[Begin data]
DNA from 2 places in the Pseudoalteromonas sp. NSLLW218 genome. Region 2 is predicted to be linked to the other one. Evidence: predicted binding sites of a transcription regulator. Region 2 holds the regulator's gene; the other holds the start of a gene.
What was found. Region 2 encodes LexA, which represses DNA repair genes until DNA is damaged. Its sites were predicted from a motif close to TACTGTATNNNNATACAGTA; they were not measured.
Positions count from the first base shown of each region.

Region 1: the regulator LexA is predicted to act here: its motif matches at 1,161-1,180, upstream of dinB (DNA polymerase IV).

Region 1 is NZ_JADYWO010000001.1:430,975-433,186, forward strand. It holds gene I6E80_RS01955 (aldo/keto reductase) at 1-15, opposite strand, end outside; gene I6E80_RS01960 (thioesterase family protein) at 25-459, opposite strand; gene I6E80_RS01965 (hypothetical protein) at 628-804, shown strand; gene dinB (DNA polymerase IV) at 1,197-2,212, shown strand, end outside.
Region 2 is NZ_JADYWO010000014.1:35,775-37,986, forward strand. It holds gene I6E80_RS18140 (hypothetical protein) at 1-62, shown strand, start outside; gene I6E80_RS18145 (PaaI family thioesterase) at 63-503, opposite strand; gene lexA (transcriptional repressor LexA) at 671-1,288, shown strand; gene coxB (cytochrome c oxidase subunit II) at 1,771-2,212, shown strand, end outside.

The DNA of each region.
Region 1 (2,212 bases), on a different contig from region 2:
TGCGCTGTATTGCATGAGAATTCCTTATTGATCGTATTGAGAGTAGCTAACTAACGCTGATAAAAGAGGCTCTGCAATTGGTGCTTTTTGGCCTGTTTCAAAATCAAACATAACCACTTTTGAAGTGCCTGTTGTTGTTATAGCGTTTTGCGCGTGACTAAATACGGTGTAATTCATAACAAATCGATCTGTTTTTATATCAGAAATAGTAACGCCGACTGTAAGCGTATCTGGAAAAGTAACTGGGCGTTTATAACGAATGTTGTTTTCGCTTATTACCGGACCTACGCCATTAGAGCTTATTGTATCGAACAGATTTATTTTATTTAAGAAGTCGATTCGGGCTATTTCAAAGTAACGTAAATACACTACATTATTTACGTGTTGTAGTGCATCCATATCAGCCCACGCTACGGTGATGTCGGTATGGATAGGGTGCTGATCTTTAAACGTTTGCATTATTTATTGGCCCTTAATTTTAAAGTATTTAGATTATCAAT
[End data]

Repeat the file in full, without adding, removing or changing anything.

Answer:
DNA from 2 places in the Pseudoalteromonas sp. NSLLW218 genome. Region 2 is predicted to be linked to the other one. Evidence: predicted binding sites of a transcription regulator. Region 2 holds the regulator's gene; the other holds the start of a gene.
What was found. Region 2 encodes LexA, which represses DNA repair genes until DNA is damaged. Its sites were predicted from a motif close to TACTGTATNNNNATACAGTA; they were not measured.
Positions count from the first base shown of each region.

Region 1: the regulator LexA is predicted to act here: its motif matches at 1,161-1,180, upstream of dinB (DNA polymerase IV).

Region 1 is NZ_JADYWO010000001.1:430,975-433,186, forward strand. It holds gene I6E80_RS01955 (aldo/keto reductase) at 1-15, opposite strand, end outside; gene I6E80_RS01960 (thioesterase family protein) at 25-459, opposite strand; gene I6E80_RS01965 (hypothetical protein) at 628-804, shown strand; gene dinB (DNA polymerase IV) at 1,197-2,212, shown strand, end outside.
Region 2 is NZ_JADYWO010000014.1:35,775-37,986, forward strand. It holds gene I6E80_RS18140 (hypothetical protein) at 1-62, shown strand, start outside; gene I6E80_RS18145 (PaaI family thioesterase) at 63-503, opposite strand; gene lexA (transcriptional repressor LexA) at 671-1,288, shown strand; gene coxB (cytochrome c oxidase subunit II) at 1,771-2,212, shown strand, end outside.

The DNA of each region.
Region 1 (2,212 bases), on a different contig from region 2:
TGCGCTGTATTGCATGAGAATTCCTTATTGATCGTATTGAGAGTAGCTAACTAACGCTGATAAAAGAGGCTCTGCAATTGGTGCTTTTTGGCCTGTTTCAAAATCAAACATAACCACTTTTGAAGTGCCTGTTGTTGTTATAGCGTTTTGCGCGTGACTAAATACGGTGTAATTCATAACAAATCGATCTGTTTTTATATCAGAAATAGTAACGCCGACTGTAAGCGTATCTGGAAAAGTAACTGGGCGTTTATAACGAATGTTGTTTTCGCTTATTACCGGACCTACGCCATTAGAGCTTATTGTATCGAACAGATTTATTTTATTTAAGAAGTCGATTCGGGCTATTTCAAAGTAACGTAAATACACTACATTATTTACGTGTTGTAGTGCATCCATATCAGCCCACGCTACGGTGATGTCGGTATGGATAGGGTGCTGATCTTTAAACGTTTGCATTATTTATTGGCCCTTAATTTTAAAGTATTTAGATTATCAAT